With two children, a busy officer position for my local historic district, a business and a social life it’s rare that I find myself bored. Alas, that very thing happened to me late last week and being one who isn’t a fan of idle time I quickly found myself with an impromptu craft project. It is unseasonably warm in DFW this “winter” and my yard is about as confused as it can be. This causes all sorts of concerns ecologically, but that’s a conversation for a different post on a different blog. It is however fun for the floral designer in me having flowers blooming at the same time as holly berries and all. So I went on a little foraging trip through my yard which turned up some fun finds!
Foraging between random supplies that I had laying around the studio and plants that I picked up outside produced some exciting results! So I decided to play with different types of boutonnieres with these fun items. They all share the theme that they are natural, but mixing and matching different elements can produce very different styles with simple changes.
Heather, dusty miller and an oxalis bloom gives this boutonniere a sweet and delicate feel. I finished it off with a taupe velveteen ribbon and a jute tie to make it just a tad more masculine. I would love to see these on groomsmen and perhaps add a billy button or head of ranunculus or gardenia for the groom.
For my next one I wanted to do something a little more glam, so I pulled a deep purple ostrich feather left over from some headpieces that I made for a friend and added some glitter to our little dusty miller. A bloom of cyclamen brought a delicate touch to this piece that was finished off with some metallic gold twine. This reminds me a little bit of senior prom for whatever reason, but I like it!
Isn’t this flower amazing? This is the same cyclamen bloom from the image above, only I have brought in the heart shaped leaf of the plant and opened the bloom against it. This would be a great compliment for a mother corsage or even for a couple to wear in a civil union ceremony. I love the cyclamen because it is one of the few blooms that stays hearty throughout the winter. I have several of these plants in my yard that keep the beauty going from the end of summer until fresh colors come alive in the spring!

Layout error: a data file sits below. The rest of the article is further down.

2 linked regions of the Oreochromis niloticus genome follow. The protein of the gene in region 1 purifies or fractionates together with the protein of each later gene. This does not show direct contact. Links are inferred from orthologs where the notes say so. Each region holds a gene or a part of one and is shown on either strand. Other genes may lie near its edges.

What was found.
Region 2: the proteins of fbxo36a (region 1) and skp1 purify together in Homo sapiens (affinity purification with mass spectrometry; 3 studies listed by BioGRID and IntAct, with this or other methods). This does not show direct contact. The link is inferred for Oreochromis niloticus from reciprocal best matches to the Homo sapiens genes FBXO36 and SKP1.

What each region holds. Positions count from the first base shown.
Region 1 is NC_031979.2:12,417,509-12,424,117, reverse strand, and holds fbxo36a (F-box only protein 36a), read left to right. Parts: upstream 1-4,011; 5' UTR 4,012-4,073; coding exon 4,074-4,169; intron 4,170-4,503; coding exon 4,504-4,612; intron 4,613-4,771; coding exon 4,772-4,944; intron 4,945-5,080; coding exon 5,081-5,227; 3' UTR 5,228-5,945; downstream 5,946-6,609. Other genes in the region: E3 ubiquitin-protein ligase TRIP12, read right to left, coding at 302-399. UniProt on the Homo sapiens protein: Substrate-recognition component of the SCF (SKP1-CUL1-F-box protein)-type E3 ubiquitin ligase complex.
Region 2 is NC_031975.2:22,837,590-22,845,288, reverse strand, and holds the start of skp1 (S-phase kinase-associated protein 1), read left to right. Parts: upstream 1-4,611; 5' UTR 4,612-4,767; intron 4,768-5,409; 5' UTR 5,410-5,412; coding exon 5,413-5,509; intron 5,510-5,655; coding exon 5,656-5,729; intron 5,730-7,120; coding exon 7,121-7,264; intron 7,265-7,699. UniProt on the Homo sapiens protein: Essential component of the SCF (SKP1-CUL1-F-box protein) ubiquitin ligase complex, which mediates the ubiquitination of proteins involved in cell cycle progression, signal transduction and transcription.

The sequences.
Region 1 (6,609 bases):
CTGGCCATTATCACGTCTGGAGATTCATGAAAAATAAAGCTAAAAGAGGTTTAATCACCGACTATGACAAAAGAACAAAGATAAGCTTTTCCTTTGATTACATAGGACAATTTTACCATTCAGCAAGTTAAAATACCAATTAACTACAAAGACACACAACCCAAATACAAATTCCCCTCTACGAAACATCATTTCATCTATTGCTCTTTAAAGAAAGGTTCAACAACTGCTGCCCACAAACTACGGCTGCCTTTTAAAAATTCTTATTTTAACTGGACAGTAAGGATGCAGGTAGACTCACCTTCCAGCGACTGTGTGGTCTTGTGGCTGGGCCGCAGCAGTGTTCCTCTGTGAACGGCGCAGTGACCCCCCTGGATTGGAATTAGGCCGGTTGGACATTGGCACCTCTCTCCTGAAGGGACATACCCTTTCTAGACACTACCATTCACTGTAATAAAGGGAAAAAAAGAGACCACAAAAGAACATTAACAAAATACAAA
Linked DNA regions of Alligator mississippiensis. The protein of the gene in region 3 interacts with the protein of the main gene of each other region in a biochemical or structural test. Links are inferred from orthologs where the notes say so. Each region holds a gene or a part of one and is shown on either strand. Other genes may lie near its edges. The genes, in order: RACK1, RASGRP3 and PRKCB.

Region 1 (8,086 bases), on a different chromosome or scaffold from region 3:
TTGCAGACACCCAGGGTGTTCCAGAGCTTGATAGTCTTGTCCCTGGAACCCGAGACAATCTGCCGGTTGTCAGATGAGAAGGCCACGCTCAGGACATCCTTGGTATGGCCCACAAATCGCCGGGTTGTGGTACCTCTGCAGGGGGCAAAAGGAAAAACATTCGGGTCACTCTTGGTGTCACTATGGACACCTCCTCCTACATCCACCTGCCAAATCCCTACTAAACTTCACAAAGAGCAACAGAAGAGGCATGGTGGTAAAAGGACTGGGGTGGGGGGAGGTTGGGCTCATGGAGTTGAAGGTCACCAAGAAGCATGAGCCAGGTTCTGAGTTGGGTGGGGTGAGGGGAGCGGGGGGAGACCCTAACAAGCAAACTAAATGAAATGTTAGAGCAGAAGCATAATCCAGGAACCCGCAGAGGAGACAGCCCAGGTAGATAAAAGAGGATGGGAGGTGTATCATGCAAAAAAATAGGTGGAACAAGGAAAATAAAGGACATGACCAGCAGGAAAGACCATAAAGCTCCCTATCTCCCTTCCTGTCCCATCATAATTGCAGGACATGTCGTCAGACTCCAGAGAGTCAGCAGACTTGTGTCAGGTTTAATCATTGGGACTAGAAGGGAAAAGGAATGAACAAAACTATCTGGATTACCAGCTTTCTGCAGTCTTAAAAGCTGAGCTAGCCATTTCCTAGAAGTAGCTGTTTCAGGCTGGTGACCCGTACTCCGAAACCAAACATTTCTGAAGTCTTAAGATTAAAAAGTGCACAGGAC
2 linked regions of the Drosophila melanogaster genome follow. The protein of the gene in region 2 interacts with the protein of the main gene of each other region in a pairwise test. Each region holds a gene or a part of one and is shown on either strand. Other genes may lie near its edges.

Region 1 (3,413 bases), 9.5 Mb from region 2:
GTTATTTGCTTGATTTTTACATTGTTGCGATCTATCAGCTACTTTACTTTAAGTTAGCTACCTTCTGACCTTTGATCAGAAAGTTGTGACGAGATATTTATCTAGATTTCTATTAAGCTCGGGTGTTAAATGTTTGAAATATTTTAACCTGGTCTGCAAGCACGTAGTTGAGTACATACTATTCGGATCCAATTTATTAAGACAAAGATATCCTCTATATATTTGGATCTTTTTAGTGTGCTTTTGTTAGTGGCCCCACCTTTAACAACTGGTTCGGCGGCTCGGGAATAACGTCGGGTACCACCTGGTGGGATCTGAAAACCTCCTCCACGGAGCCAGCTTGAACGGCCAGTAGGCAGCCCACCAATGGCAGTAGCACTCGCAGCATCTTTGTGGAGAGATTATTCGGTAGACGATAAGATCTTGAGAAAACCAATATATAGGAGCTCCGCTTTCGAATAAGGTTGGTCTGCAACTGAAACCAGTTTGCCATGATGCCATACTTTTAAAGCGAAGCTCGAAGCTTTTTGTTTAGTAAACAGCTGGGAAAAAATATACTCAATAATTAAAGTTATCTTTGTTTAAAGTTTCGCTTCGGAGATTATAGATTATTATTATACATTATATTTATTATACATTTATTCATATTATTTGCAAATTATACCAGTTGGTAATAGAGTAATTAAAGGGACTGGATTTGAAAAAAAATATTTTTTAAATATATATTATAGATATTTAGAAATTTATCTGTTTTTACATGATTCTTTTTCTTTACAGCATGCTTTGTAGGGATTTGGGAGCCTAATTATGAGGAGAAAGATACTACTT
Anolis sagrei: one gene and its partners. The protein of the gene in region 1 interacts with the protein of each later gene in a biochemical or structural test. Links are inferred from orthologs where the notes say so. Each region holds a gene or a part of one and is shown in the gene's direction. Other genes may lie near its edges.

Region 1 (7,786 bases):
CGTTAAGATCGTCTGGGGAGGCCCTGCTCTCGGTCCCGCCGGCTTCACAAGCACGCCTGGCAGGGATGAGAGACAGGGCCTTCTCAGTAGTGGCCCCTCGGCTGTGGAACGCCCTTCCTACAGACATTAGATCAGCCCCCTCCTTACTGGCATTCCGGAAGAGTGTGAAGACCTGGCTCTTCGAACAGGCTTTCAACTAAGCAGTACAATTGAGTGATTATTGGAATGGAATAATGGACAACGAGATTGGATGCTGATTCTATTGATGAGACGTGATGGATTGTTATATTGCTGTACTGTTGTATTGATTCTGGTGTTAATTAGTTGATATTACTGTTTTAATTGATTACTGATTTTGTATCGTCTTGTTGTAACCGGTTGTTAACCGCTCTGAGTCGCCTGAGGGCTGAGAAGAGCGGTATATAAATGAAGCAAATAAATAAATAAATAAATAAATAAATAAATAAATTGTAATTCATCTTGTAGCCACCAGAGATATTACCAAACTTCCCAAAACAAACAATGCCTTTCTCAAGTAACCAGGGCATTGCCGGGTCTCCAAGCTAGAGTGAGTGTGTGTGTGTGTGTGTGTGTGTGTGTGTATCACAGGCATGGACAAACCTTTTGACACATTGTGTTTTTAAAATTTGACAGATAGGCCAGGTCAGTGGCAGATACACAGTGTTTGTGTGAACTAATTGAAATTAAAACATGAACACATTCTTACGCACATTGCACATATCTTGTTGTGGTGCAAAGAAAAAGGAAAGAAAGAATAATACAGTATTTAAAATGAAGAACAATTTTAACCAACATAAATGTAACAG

Here is another variation that is less flashy without the ostrich feather. But the glittered up dusty miller still brings pizzazz to the table!
This is my personal favorite boutonniere from this project. I’ve dubbed it my “rockabilly Christmas” piece. The evergreen was taken from a holiday arrangement that I had in my living room and the holly berries came from the vine growing on my fence. Of course it’s the bright polka dot ribbon that really stands out on this piece. What I like about it is that it has elements that are very traditionally related to Christmas, but it doesn’t scream “Santa Clause”. This could also transition into a springtime event and even complement a woodland themed wedding much like our recent photo shoot you may recall.
One of the events that I’m currently working on is an “upscale steampunk” wedding. I’m so excited about this one because it allows me to push the boundaries on my creativity with a design style that I’ve never really experimented with. (Unless you want to count the two weeks in high school that I dated a guy that drove a hearse, but we won’t go there!) I tinkered with adding blooms and more color to this piece, but when it was all said and done it looked too “pretty” for the feel that I was going for. I would pair this boutonniere with a bouquet of schwartswald (deep purple) mini callas, dahlia, garden roses, and tons of ostrich feathers (my client loves them) and wrap it in a complementing crushed velvet stem wrap and some mixed metal chains with an antique key. (The key to his heart, get it?) The idea is to mix delicate elements with heartier and heavier pieces. See this Steampunk meets Anthro wedding featured on Green Wedding Shoes that is our inspiration.
How are you incorporating your personal style into your wedding? How do you think that you can make a natural style work with a theme that isn’t historically related to being natural?